Your Questions About Mortgage Loan Officer

Helen asks…

Which is better? a realtor or a mortgage loan officer?

Trying to get into the business. dont know which direction to go in.

John answers:

Depends on when you like to work… If you love working evenings and on weekends, those are your best opportunities to show properties to prospective home owners. If you like working mostly during the day with not much overtime, go for the loan officer. Be advised that a mortgage loan officer is usually salaried… So you get paid whether you have a lot of loans or not. But as a Realtor working on commission, you can pour in tons of hours and not make a sale… Which means you don’t get paid.

Michael asks…

Question about loan officer and mortgage?

We went to go apply for a mortgage, filled out the paperwork, etc and my credit is 700 and his is over 600. He had something on his credit that legitimately wasn’t supposed to be on there, so the loan officer told us if we could get that off there there would be no problem.. We definitely make enough. We got that off of his credit then contacted the loan officer. He told us he had to wait a week, waited a week, pulled it and he said that it was off there, but his credit score hadn’t changed. However, I looked up some loans and I don’t know what type of loan our officer is trying to approve us for because he never told us, but I’ve heard that with an FHA loan you only have to have a minimum of 530.. and if you have a 530-580 you have to put 10% down and over 580 is 3.5% (which we have) can anyone tell me if this is true or what you think is going on here? My loan officer is very difficult to get ahold of. For example, yesterday I called 6 times, and got one call back the next day just to say the score hadn’t changed.. No further instruction or advice.
To clarify, we didn’t just DELETE the collection item. Like I said in the text, it was something that was not supposed to be on his credit in the first place so we disputed it through all 3 collection agencies and they deleted the item.
Again, for clarification, we disputed the item a month ago. The verification of the item is done. The company has been contacted and they said it was an invalid mistake on their part.. and all 3 credit agencies have sent out an e-mail saying the verification of the item is done & it has been taken off his credit. So, it did work. It’s not that it wasn’t HIS. It was a mistake on the companies part.
We don’t have any credit cards. He has student loans and a car payment but that is our only debt. If we paid off his student loans and paid off his car would that boost his credit score enough?

John answers:

You heard wrong about the FICO score FHA requires. You need a minimum of 620 and most mortgage lenders require at least 640.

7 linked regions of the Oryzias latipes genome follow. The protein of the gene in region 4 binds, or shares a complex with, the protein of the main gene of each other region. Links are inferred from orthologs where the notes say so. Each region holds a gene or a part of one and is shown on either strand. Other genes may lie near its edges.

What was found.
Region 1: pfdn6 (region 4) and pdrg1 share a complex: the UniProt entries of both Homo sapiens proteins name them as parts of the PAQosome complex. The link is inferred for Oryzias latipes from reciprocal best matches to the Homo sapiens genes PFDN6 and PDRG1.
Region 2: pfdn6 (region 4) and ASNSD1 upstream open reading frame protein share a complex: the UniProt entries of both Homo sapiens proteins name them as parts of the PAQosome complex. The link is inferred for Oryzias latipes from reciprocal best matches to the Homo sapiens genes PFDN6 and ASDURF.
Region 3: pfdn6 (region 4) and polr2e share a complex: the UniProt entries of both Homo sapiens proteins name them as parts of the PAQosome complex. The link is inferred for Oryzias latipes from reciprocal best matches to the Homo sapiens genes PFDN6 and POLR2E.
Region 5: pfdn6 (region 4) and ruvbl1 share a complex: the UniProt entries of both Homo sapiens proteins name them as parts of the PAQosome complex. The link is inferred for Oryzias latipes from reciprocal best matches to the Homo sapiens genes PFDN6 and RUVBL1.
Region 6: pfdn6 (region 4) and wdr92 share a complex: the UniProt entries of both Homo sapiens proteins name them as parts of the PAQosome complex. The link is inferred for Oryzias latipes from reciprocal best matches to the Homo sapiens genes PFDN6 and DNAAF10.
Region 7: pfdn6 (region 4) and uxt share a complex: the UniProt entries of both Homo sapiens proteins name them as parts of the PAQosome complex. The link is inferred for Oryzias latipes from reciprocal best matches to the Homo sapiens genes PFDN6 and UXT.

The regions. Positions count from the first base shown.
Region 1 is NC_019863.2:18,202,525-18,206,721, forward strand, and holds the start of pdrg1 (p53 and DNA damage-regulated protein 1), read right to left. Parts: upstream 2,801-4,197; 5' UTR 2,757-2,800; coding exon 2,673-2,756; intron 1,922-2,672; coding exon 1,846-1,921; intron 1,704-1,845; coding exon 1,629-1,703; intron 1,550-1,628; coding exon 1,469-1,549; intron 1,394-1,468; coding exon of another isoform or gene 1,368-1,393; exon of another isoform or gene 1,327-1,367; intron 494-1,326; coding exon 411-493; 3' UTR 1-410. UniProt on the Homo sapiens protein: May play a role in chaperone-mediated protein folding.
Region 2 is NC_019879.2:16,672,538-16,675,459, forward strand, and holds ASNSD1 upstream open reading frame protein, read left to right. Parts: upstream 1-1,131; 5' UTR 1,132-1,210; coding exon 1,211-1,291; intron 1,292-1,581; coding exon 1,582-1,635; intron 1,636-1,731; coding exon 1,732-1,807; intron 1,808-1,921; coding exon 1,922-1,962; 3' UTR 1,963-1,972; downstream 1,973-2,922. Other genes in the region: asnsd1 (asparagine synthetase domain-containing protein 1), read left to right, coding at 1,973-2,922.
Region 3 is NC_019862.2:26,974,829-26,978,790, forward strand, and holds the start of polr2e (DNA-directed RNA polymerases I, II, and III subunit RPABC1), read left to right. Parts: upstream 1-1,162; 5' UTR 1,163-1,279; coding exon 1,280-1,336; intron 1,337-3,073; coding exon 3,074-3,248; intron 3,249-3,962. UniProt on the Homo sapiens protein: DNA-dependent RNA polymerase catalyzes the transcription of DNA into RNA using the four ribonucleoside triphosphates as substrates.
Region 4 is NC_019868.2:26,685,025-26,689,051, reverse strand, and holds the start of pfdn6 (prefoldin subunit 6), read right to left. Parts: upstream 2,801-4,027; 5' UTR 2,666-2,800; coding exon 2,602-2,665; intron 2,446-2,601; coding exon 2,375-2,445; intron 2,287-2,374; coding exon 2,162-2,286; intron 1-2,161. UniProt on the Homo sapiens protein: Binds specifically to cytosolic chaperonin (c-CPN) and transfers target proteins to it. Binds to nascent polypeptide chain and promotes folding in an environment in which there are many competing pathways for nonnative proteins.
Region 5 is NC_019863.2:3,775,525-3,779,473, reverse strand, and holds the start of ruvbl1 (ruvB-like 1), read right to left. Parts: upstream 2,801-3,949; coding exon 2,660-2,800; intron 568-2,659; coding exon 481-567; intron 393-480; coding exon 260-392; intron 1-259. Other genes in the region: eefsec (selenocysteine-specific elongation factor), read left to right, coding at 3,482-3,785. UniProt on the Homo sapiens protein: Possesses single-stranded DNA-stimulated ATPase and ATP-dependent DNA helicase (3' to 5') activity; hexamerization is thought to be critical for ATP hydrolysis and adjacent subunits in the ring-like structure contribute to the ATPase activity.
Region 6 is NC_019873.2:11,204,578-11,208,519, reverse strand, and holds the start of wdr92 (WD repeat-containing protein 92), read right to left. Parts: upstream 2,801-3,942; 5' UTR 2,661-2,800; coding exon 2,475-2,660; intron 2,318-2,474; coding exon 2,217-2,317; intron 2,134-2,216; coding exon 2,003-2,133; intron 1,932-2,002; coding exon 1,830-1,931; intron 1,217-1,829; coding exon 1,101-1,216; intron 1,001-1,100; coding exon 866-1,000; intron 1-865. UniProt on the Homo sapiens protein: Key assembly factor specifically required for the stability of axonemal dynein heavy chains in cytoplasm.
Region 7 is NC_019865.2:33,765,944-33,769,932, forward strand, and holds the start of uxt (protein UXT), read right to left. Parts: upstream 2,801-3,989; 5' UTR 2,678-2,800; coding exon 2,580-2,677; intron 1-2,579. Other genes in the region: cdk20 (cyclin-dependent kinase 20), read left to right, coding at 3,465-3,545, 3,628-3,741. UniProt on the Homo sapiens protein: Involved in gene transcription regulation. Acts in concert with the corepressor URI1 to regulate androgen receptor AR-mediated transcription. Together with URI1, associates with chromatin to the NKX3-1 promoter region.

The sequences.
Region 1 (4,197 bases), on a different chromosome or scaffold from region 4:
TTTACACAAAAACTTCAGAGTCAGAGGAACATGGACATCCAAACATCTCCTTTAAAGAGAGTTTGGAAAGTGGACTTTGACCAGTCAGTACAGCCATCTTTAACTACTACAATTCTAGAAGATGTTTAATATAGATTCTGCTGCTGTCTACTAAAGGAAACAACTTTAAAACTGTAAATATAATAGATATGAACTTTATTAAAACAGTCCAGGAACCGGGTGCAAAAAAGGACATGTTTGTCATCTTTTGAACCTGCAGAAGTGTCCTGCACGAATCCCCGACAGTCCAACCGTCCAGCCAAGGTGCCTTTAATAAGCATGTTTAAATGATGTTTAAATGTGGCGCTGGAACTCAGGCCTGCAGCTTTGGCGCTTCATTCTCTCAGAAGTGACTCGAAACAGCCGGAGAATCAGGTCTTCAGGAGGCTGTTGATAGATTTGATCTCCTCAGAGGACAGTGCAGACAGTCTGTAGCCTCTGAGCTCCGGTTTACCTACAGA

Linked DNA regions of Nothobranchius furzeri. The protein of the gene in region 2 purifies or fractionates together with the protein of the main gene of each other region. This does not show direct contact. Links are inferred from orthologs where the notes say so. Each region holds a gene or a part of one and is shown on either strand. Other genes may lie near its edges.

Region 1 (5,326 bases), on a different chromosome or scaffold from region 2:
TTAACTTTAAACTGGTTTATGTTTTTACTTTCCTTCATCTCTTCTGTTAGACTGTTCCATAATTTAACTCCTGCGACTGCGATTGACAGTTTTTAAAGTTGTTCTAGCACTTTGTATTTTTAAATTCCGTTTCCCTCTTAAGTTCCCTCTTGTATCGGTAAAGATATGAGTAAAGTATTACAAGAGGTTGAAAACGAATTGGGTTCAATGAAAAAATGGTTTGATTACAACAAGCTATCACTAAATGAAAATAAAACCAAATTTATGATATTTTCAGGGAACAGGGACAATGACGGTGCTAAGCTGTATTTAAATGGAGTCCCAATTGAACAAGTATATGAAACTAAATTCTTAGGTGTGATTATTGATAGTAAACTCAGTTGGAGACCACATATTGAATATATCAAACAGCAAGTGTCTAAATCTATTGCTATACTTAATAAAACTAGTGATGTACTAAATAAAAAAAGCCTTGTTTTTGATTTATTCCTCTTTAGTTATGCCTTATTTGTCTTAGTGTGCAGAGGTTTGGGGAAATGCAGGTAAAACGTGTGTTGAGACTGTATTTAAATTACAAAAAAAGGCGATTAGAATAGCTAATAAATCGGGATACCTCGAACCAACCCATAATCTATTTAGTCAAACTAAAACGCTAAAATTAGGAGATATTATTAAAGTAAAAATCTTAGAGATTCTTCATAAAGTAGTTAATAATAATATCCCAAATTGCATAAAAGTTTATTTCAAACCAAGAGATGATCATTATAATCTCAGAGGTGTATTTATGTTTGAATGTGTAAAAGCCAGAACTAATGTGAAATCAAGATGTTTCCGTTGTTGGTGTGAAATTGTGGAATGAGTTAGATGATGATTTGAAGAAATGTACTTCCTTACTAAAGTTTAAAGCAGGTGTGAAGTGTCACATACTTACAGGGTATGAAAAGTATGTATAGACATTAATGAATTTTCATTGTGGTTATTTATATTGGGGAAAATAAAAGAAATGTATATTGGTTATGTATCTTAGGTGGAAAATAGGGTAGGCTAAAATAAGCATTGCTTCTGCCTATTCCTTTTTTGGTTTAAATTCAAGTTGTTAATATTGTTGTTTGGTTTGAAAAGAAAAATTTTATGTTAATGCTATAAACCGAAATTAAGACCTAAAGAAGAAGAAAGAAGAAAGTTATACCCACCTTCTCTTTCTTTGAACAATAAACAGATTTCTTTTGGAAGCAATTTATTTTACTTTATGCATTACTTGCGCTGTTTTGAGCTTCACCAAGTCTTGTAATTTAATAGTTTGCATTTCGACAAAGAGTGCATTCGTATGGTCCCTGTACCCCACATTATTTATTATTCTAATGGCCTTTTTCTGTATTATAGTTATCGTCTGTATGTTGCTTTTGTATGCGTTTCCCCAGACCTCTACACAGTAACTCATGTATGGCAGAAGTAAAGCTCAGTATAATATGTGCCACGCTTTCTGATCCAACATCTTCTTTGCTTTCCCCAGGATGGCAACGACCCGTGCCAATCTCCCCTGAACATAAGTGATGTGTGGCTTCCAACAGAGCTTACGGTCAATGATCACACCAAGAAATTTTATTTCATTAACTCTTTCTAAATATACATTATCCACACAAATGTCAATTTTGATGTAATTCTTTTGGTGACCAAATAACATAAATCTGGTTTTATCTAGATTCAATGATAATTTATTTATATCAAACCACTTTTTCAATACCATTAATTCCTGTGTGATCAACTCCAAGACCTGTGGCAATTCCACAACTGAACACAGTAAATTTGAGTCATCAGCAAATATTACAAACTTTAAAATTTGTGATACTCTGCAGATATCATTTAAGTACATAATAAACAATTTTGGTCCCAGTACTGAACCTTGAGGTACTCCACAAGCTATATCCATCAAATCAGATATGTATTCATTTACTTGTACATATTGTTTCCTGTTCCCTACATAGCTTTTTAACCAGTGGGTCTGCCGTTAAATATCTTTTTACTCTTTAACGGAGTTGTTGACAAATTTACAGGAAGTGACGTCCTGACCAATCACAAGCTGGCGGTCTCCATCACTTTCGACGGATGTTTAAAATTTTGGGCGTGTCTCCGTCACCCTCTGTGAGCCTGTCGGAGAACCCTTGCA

My guess is that the error that was removed was at least 4 or 5 years old. The older an item, the less impact on your score. By the time something gets close to the 7 year mark, it really makes no difference to your score.

Donna asks…

mortgage???

what parerwork loan officer ask for mortgage?
example like 2 yr of W2, 1 month bank statement, credit report etc

John answers:

It depends on what document type you’ll be going on. Full, stated, no doc, etc…

From your example list I assume you’ll be going “Full Doc” in which everything must be provided.

Here is a list which I give to my clients… Depending which lender your loan officer takes you to some of the things listed below will not be required.

Property Information

– Purchase Agreement

– If you are selling your current home, copy of your listing contract.

– If you have sold your current home, a copy of the settlement statement. (HUD-1)

Income and Assets

– Pay stubs for the last 30 days.

– For the Past two years:
– Names and addresses of each employer.
– W-2s

– Statements for each bank, mutual fund, and/or investment account for the last three months.

– Estimated value of personal property and furniture.

– If you have made any large deposits to your accounts:
– Explanation and source for deposit.
– If large deposit was a gift:
– Signed gift letter (lender can supply).
– Copy of gift check.
– Copy of deposit receipt.

– If you own more than 25% of a business:
– Corporate or partnership tax returns.

– If self-employed:
– Tax returns for the last 3 years
– Year-To-Date Profit and Loss statement prepared by an accountant.

– If you are retired:
– Pension Award Letter.
– Social Security Award Letter.

Debts

– Names, addresses, account numbers, balances, and monthly payments on all current loans.

– Explanation of credit report anomalies, including:
Late payments, credit inquiries in the last 90 days, charge-offs, collections, judgments and/or liens.

– Bankruptcy filed within the last seven years:
– Bring a copy of your bankruptcy papers.

Miscellaneous

– Copy of Photo ID and Social Security Card.

– Residence addresses for the past 2 years
– If you are not a citizen: copy of the front and back of your green card.

As you move down in doc type from full to stated and from stated so on less and less will be asked from you.

William asks…

Anyone ever worked as a loan officer?

I’m in need of a new job, and I recently sparked a little bit of interest in becoming a loan officer. It seems like an opportunity to make a great income, while living a flexible lifestyle. Although I really don’t know very much about the field. I was hoping to find someone who can tell me their opinion about the field. Perhaps things to look for, and things to watch out for if I do go in the field. The things you like, and don’t like. The steps I should take if I do want to get in this field. etc.